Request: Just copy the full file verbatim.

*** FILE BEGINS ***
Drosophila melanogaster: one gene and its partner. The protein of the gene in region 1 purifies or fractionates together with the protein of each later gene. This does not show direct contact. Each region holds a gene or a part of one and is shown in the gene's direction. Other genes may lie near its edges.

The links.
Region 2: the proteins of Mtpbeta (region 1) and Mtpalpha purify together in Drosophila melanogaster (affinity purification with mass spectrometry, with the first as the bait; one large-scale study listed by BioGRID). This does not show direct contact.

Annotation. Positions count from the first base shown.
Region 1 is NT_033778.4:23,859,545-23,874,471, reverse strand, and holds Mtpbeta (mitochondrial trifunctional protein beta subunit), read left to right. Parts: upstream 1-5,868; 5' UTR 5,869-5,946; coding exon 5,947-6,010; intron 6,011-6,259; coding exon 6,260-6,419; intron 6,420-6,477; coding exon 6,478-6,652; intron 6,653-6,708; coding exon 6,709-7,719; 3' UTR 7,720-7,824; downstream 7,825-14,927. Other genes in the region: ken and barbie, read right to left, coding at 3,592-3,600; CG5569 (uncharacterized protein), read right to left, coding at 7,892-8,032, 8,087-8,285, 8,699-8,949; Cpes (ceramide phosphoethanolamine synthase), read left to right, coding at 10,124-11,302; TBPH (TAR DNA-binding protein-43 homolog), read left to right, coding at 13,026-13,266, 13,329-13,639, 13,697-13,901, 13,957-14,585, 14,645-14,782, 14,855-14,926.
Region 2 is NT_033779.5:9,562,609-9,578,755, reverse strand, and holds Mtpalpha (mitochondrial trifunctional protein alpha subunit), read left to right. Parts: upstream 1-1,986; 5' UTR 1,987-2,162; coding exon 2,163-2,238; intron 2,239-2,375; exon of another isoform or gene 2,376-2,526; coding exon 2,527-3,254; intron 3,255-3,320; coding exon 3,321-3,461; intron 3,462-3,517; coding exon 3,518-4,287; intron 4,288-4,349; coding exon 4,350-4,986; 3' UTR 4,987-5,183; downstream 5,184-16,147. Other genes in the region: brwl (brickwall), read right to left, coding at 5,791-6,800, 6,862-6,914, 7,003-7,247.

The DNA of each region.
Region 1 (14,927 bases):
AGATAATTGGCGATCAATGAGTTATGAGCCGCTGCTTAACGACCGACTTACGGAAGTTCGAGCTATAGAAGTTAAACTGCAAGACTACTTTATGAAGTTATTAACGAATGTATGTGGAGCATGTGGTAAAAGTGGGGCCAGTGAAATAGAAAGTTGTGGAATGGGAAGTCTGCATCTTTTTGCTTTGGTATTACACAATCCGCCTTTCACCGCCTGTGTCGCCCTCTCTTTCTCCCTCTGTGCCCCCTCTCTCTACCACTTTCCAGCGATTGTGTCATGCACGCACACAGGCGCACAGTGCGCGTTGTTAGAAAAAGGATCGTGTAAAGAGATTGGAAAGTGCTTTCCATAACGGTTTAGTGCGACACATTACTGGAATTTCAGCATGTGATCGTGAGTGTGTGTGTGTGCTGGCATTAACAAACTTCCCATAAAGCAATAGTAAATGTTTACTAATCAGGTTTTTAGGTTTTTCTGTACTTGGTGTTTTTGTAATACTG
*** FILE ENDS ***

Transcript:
Drosophila melanogaster: one gene and its partner. The protein of the gene in region 1 purifies or fractionates together with the protein of each later gene. This does not show direct contact. Each region holds a gene or a part of one and is shown in the gene's direction. Other genes may lie near its edges.

The links.
Region 2: the proteins of Mtpbeta (region 1) and Mtpalpha purify together in Drosophila melanogaster (affinity purification with mass spectrometry, with the first as the bait; one large-scale study listed by BioGRID). This does not show direct contact.

Annotation. Positions count from the first base shown.
Region 1 is NT_033778.4:23,859,545-23,874,471, reverse strand, and holds Mtpbeta (mitochondrial trifunctional protein beta subunit), read left to right. Parts: upstream 1-5,868; 5' UTR 5,869-5,946; coding exon 5,947-6,010; intron 6,011-6,259; coding exon 6,260-6,419; intron 6,420-6,477; coding exon 6,478-6,652; intron 6,653-6,708; coding exon 6,709-7,719; 3' UTR 7,720-7,824; downstream 7,825-14,927. Other genes in the region: ken and barbie, read right to left, coding at 3,592-3,600; CG5569 (uncharacterized protein), read right to left, coding at 7,892-8,032, 8,087-8,285, 8,699-8,949; Cpes (ceramide phosphoethanolamine synthase), read left to right, coding at 10,124-11,302; TBPH (TAR DNA-binding protein-43 homolog), read left to right, coding at 13,026-13,266, 13,329-13,639, 13,697-13,901, 13,957-14,585, 14,645-14,782, 14,855-14,926.
Region 2 is NT_033779.5:9,562,609-9,578,755, reverse strand, and holds Mtpalpha (mitochondrial trifunctional protein alpha subunit), read left to right. Parts: upstream 1-1,986; 5' UTR 1,987-2,162; coding exon 2,163-2,238; intron 2,239-2,375; exon of another isoform or gene 2,376-2,526; coding exon 2,527-3,254; intron 3,255-3,320; coding exon 3,321-3,461; intron 3,462-3,517; coding exon 3,518-4,287; intron 4,288-4,349; coding exon 4,350-4,986; 3' UTR 4,987-5,183; downstream 5,184-16,147. Other genes in the region: brwl (brickwall), read right to left, coding at 5,791-6,800, 6,862-6,914, 7,003-7,247.

The DNA of each region.
Region 1 (14,927 bases):
AGATAATTGGCGATCAATGAGTTATGAGCCGCTGCTTAACGACCGACTTACGGAAGTTCGAGCTATAGAAGTTAAACTGCAAGACTACTTTATGAAGTTATTAACGAATGTATGTGGAGCATGTGGTAAAAGTGGGGCCAGTGAAATAGAAAGTTGTGGAATGGGAAGTCTGCATCTTTTTGCTTTGGTATTACACAATCCGCCTTTCACCGCCTGTGTCGCCCTCTCTTTCTCCCTCTGTGCCCCCTCTCTCTACCACTTTCCAGCGATTGTGTCATGCACGCACACAGGCGCACAGTGCGCGTTGTTAGAAAAAGGATCGTGTAAAGAGATTGGAAAGTGCTTTCCATAACGGTTTAGTGCGACACATTACTGGAATTTCAGCATGTGATCGTGAGTGTGTGTGTGTGCTGGCATTAACAAACTTCCCATAAAGCAATAGTAAATGTTTACTAATCAGGTTTTTAGGTTTTTCTGTACTTGGTGTTTTTGTAATACTG